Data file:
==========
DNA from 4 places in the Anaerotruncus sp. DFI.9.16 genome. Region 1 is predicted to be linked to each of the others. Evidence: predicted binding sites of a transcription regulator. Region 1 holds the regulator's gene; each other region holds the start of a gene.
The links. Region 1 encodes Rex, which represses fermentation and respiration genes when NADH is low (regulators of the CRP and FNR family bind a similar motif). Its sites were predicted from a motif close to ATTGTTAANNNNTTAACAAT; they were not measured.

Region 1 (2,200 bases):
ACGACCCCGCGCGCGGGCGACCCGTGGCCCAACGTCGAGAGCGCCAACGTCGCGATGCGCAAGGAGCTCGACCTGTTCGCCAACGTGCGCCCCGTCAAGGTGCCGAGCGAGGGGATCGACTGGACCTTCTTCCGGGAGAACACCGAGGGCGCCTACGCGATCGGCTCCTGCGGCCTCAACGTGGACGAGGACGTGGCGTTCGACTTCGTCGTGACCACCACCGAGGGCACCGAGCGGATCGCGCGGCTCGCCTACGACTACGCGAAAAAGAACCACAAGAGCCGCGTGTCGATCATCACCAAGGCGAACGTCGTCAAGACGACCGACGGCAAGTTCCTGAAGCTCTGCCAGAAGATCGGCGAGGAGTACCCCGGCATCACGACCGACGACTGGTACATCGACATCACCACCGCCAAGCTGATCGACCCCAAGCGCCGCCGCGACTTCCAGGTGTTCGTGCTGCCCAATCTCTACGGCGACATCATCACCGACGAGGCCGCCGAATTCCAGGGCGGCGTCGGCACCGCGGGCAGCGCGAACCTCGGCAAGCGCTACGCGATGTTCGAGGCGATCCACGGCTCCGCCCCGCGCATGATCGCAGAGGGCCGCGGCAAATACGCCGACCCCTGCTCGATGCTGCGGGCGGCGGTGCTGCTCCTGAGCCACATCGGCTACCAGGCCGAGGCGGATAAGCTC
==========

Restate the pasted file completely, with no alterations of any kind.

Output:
DNA from 4 places in the Anaerotruncus sp. DFI.9.16 genome. Region 1 is predicted to be linked to each of the others. Evidence: predicted binding sites of a transcription regulator. Region 1 holds the regulator's gene; each other region holds the start of a gene.
The links. Region 1 encodes Rex, which represses fermentation and respiration genes when NADH is low (regulators of the CRP and FNR family bind a similar motif). Its sites were predicted from a motif close to ATTGTTAANNNNTTAACAAT; they were not measured.

Region 1 (2,200 bases):
ACGACCCCGCGCGCGGGCGACCCGTGGCCCAACGTCGAGAGCGCCAACGTCGCGATGCGCAAGGAGCTCGACCTGTTCGCCAACGTGCGCCCCGTCAAGGTGCCGAGCGAGGGGATCGACTGGACCTTCTTCCGGGAGAACACCGAGGGCGCCTACGCGATCGGCTCCTGCGGCCTCAACGTGGACGAGGACGTGGCGTTCGACTTCGTCGTGACCACCACCGAGGGCACCGAGCGGATCGCGCGGCTCGCCTACGACTACGCGAAAAAGAACCACAAGAGCCGCGTGTCGATCATCACCAAGGCGAACGTCGTCAAGACGACCGACGGCAAGTTCCTGAAGCTCTGCCAGAAGATCGGCGAGGAGTACCCCGGCATCACGACCGACGACTGGTACATCGACATCACCACCGCCAAGCTGATCGACCCCAAGCGCCGCCGCGACTTCCAGGTGTTCGTGCTGCCCAATCTCTACGGCGACATCATCACCGACGAGGCCGCCGAATTCCAGGGCGGCGTCGGCACCGCGGGCAGCGCGAACCTCGGCAAGCGCTACGCGATGTTCGAGGCGATCCACGGCTCCGCCCCGCGCATGATCGCAGAGGGCCGCGGCAAATACGCCGACCCCTGCTCGATGCTGCGGGCGGCGGTGCTGCTCCTGAGCCACATCGGCTACCAGGCCGAGGCGGATAAGCTC